Contextual information used by observers to determine whether or not a woman charging sexual harassment actually was harassed
AuthorGeer, Tracey M.
AdvisorBecker, Judith V.
MetadataShow full item record
PublisherThe University of Arizona.
RightsCopyright © is held by the author. Digital access to this material is made possible by the University Libraries, University of Arizona. Further transmission, reproduction or presentation (such as public display or performance) of protected items is prohibited except with permission of the author.
AbstractThe courts have made how women respond to alleged sexual harassment a primary issue in determining if legal sexual harassment has occurred. There is an expectation that women who are harassed, often referred to as targets of harassment, will demonstrate that the behavior was unwelcome by reporting the incident. There is limited empirical support for this notion that observers' judgments of harassment are influenced by the demonstration of unwelcomeness through the target's response. This study investigated this notion by examining what factors impact observers' ratings of sexual harassment and evaluations of the target of harassment and her response in sexual harassment scenarios by including several manipulated contextual variables. The target's response, the frequency of the alleged harassing behavior, and the target's history of complaining about other workplace conditions were manipulated. Respondents (an undergraduate sample of psychology students) read a lengthy written scenario of a sexual harassment trial. The sex of the respondent was also recorded to determine if this variable affected the ratings and evaluations. The frequency of the alleged harassing behavior, the target's history of complaining about other workplace conditions, and sex of the respondent produced reliable differences in sexual harassment ratings. These ratings were higher in the conditions where the behavior was more frequent, the target did not have a history of complaining about other workplace conditions, and when the respondent was female. These same variables produced reliable differences in ratings of the target, with the target being viewed more favorably when the behavior was more frequent, the target did not have a history of complaining about other workplace conditions, and when the respondent was female. The target's response and sex of the respondent produced reliable differences in ratings of the target's response with reporting the behavior having the highest ratings of appropriateness and men having higher ratings of response effectiveness than women in all conditions. Contrary to assumptions made in the law that reporting serves as a signal that the behavior was unwelcome and therefore harassing, target response did not impact any ratings of harassment or evaluations of the target.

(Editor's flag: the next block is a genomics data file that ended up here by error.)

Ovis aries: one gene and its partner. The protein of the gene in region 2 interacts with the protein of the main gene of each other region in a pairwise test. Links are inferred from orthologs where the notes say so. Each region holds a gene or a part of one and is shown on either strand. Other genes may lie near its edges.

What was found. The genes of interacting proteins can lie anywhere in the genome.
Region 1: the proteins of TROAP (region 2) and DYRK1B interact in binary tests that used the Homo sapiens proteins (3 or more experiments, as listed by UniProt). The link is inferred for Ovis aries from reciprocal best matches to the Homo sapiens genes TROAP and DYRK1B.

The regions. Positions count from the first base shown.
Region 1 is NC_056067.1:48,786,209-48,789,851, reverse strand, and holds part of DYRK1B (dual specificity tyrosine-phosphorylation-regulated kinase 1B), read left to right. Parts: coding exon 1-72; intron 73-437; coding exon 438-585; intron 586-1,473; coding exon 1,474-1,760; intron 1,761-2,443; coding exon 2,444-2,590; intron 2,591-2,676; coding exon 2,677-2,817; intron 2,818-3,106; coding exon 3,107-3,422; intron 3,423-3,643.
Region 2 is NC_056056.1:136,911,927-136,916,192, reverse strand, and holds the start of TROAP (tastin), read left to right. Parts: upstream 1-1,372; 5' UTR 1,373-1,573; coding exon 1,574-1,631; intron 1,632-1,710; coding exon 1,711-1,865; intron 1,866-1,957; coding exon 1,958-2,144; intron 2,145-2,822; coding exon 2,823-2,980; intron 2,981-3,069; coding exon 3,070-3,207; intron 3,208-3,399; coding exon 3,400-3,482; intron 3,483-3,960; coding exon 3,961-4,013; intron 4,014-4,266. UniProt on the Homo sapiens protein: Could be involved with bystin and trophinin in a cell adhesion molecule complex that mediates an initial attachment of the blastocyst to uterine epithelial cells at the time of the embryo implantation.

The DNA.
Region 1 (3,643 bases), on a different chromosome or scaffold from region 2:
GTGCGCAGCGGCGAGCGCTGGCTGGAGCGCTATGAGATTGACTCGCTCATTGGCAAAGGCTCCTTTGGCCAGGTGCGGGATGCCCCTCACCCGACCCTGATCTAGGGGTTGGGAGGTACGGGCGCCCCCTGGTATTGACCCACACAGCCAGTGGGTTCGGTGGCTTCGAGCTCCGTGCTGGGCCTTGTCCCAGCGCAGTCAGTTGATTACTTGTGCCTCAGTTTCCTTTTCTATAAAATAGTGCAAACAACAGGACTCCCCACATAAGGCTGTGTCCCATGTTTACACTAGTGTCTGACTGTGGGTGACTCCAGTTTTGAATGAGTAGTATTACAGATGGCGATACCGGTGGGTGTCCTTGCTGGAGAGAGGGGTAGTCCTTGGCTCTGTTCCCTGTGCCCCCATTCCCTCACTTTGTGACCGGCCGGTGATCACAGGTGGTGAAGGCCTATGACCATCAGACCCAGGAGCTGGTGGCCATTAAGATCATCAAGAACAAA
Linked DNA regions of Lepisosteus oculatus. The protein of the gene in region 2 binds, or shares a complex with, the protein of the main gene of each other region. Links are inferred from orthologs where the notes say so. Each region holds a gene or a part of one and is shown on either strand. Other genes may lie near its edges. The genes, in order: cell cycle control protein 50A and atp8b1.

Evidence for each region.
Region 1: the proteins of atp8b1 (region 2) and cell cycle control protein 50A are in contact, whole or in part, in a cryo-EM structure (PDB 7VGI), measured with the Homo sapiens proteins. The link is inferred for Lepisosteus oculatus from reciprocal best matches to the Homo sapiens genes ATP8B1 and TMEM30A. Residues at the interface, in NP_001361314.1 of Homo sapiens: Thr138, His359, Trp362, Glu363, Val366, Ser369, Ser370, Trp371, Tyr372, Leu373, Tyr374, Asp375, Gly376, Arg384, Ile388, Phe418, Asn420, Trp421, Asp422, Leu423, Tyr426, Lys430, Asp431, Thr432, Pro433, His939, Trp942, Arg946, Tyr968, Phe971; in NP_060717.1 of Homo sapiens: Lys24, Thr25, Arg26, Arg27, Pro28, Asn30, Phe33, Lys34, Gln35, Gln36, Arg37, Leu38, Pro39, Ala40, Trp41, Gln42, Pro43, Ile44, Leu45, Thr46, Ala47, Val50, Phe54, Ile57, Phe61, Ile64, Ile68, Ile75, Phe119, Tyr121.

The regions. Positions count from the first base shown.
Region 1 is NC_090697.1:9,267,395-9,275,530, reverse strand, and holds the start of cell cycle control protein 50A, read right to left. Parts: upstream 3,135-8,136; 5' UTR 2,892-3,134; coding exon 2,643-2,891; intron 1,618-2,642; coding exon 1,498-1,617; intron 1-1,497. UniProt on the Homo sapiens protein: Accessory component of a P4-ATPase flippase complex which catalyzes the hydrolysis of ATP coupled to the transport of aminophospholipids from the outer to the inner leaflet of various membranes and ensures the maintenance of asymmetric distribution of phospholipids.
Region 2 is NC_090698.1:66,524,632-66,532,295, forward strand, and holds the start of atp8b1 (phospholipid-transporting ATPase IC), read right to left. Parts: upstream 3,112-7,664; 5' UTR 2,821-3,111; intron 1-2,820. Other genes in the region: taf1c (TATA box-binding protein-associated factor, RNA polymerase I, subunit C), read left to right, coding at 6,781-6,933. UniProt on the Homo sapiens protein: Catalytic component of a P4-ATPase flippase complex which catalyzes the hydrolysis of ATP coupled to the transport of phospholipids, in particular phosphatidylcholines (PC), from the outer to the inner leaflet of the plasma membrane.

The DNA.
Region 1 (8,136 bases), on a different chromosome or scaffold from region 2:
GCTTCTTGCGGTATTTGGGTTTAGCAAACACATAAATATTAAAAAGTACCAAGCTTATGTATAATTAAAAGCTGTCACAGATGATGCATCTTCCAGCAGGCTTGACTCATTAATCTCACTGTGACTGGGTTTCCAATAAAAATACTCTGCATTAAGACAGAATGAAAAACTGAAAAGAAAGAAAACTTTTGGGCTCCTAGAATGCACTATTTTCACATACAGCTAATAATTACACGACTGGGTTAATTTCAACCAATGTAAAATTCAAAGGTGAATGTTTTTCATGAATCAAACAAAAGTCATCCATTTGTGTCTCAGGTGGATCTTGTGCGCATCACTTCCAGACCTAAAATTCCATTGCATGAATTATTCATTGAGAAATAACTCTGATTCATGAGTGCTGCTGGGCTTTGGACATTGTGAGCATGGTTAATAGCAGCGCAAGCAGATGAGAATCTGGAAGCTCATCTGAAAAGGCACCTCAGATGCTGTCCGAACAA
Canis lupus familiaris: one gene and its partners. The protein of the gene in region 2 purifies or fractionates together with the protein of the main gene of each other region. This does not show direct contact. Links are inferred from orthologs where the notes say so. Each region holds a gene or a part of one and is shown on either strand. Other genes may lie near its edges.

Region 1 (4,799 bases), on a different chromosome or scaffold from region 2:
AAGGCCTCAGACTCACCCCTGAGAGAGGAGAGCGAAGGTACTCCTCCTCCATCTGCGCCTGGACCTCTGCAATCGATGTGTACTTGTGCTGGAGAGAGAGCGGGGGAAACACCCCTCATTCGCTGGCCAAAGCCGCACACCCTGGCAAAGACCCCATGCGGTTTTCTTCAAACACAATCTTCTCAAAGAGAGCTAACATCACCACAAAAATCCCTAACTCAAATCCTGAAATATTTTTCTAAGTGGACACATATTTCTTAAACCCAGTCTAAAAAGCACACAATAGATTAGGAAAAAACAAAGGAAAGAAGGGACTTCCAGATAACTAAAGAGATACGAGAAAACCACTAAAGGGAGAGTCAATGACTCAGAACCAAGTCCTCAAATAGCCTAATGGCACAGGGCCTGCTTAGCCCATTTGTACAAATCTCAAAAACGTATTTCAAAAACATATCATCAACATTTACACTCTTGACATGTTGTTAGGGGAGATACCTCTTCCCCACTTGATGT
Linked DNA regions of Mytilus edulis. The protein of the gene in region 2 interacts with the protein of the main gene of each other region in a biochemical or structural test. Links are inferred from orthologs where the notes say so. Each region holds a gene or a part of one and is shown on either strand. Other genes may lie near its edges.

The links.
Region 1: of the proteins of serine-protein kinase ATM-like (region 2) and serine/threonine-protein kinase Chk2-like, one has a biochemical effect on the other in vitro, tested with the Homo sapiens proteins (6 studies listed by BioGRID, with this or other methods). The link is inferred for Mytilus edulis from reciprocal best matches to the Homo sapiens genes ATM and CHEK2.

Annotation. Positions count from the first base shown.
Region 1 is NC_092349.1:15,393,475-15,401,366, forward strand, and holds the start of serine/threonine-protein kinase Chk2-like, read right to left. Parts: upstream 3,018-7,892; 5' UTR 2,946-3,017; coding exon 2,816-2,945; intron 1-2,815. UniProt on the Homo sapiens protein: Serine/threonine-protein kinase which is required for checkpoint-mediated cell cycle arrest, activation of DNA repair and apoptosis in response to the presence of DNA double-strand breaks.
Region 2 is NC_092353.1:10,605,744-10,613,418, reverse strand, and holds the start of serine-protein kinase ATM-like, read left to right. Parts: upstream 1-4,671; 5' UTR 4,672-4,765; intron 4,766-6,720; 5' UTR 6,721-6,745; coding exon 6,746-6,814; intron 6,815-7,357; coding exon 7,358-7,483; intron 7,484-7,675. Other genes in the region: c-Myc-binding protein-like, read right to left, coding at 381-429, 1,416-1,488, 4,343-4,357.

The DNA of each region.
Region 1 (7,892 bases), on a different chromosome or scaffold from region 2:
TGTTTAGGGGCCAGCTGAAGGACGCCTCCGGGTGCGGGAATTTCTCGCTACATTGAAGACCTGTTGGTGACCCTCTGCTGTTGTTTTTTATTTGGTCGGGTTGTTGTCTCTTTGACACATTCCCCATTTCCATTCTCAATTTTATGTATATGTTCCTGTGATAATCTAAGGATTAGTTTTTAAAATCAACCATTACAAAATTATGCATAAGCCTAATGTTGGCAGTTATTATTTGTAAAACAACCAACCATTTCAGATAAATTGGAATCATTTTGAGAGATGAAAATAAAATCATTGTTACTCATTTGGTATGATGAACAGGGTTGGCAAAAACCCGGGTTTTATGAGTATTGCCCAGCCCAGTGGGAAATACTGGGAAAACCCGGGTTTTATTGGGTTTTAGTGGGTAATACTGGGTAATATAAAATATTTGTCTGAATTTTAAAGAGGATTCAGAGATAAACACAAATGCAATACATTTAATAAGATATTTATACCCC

Degree ProgramGraduate College